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René Descartes

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René Descartes

*  1596 La Haye bei Tours
† 1650 Stockholm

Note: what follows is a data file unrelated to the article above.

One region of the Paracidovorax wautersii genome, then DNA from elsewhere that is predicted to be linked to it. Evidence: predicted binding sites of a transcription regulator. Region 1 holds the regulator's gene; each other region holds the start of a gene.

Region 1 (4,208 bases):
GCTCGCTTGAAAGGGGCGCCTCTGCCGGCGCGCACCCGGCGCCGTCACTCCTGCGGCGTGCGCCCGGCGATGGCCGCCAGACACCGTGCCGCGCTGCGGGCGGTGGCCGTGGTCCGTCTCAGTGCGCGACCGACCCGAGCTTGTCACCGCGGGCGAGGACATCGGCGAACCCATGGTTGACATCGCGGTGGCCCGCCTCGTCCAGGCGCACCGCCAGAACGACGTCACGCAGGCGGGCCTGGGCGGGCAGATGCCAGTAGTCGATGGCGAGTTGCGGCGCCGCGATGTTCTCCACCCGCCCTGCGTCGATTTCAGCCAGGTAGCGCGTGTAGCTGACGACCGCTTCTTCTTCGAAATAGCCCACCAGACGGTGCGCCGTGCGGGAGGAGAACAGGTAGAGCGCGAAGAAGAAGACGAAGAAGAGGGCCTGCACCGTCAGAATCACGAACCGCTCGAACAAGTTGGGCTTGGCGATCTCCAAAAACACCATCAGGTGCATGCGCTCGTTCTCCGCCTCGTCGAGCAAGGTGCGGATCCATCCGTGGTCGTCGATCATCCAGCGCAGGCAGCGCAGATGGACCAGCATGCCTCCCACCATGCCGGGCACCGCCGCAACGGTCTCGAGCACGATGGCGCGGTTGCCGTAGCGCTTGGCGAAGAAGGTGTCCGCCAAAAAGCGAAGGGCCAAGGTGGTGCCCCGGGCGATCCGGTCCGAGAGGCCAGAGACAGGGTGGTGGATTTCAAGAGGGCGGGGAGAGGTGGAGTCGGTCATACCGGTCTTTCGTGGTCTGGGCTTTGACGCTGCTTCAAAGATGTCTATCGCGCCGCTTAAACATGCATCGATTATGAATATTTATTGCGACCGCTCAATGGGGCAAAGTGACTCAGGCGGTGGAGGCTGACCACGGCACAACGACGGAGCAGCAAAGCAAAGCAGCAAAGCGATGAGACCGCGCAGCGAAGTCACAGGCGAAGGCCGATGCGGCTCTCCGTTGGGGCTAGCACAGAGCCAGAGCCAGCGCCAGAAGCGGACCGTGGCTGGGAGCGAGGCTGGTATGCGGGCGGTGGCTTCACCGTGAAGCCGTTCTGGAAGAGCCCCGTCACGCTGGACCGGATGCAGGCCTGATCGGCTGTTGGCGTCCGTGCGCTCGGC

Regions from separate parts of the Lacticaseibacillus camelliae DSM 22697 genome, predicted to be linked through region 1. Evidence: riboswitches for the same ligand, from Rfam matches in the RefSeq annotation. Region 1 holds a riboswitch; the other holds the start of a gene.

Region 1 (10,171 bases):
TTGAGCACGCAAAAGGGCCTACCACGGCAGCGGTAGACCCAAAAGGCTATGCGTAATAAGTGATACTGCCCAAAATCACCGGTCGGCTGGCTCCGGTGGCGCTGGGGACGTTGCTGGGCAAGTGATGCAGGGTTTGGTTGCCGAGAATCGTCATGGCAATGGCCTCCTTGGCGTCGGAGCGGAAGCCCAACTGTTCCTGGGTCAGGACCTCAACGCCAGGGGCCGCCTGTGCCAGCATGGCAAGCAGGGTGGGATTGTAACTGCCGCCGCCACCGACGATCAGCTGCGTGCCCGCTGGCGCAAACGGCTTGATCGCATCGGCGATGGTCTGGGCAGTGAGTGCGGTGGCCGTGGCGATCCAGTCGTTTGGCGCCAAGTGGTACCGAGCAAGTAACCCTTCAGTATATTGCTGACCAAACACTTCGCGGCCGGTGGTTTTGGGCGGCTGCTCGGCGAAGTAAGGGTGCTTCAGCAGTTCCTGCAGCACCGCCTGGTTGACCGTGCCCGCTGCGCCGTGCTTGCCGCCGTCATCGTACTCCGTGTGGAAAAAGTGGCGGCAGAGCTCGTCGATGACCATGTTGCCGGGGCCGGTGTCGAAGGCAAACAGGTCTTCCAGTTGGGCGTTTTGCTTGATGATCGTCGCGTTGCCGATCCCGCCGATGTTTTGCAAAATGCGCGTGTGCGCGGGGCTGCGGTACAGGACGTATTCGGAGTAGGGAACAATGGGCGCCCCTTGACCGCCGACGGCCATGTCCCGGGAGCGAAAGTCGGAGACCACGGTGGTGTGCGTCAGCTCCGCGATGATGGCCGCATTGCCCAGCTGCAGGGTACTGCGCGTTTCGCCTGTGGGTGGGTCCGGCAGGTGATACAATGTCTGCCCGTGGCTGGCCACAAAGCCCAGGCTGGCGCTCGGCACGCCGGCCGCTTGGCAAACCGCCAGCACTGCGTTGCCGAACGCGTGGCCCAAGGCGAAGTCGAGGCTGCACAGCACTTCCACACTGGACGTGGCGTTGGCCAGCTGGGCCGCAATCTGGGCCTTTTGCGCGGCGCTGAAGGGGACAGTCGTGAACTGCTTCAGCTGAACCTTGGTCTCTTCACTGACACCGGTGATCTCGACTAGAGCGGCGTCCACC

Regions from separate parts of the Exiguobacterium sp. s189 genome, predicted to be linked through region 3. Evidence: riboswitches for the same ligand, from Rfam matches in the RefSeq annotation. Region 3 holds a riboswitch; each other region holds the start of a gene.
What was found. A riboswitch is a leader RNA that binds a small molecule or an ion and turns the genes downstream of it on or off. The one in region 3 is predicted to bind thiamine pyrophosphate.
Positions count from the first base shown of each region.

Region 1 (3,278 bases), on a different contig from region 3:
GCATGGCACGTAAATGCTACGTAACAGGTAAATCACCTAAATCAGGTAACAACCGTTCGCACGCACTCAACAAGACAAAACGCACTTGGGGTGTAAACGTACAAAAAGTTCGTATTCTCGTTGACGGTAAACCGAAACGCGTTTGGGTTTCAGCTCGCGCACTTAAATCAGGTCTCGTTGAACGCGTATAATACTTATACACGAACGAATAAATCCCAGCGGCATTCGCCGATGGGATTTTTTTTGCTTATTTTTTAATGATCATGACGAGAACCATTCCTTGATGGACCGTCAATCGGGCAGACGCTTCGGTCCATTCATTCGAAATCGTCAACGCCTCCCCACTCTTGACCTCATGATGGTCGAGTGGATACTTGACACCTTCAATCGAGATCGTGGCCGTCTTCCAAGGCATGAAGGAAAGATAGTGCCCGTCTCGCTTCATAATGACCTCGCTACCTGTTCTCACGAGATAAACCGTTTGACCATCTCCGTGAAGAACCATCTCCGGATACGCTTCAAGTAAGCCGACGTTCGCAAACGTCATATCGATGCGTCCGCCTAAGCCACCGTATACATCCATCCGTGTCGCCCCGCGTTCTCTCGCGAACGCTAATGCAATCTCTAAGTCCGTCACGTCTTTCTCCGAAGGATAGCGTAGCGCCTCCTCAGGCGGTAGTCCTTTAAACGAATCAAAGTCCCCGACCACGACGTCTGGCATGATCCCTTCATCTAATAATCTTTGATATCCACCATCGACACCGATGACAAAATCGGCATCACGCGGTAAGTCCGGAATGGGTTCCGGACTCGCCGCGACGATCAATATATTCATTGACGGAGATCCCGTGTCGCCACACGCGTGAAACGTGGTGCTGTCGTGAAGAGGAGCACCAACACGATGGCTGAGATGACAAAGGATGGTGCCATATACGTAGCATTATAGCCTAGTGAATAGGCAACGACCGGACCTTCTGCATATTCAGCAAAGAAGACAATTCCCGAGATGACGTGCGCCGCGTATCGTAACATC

René Descartes, du Perron (Latin: Cartesius Renatus), philosopher, mathematician and scientist, was born in La Haye near Tours Touraine (France) on 31 March, 1596. He came from an ancient noble family in France. At the age of eight he entered the Jesuite College at La Flèche. After graduation he studied law at the University of Poitiers. From 1619 to 1620 Descartes worked for Duke Maximilian of Bavaria. In 1625 Descartes he settled in Paris with a comfortable inheritance. His work "Rules for the Direction of the Mind" earned him a very good reputation. In 1637 Descartes published his arguably most important popular scientific work "Discourse on Method". "Meditations on First Philosophy" appeared in 1641, "Principles of Philosophy" followed in 1844. René Descartes was invited to Sweden in 1649 by his longtime pen-friend Queen Christina of Sweden. René Descartes died in early 1650 due to pneumonia. However, there are theories that René Descartes may have been poisoned using Arsenic.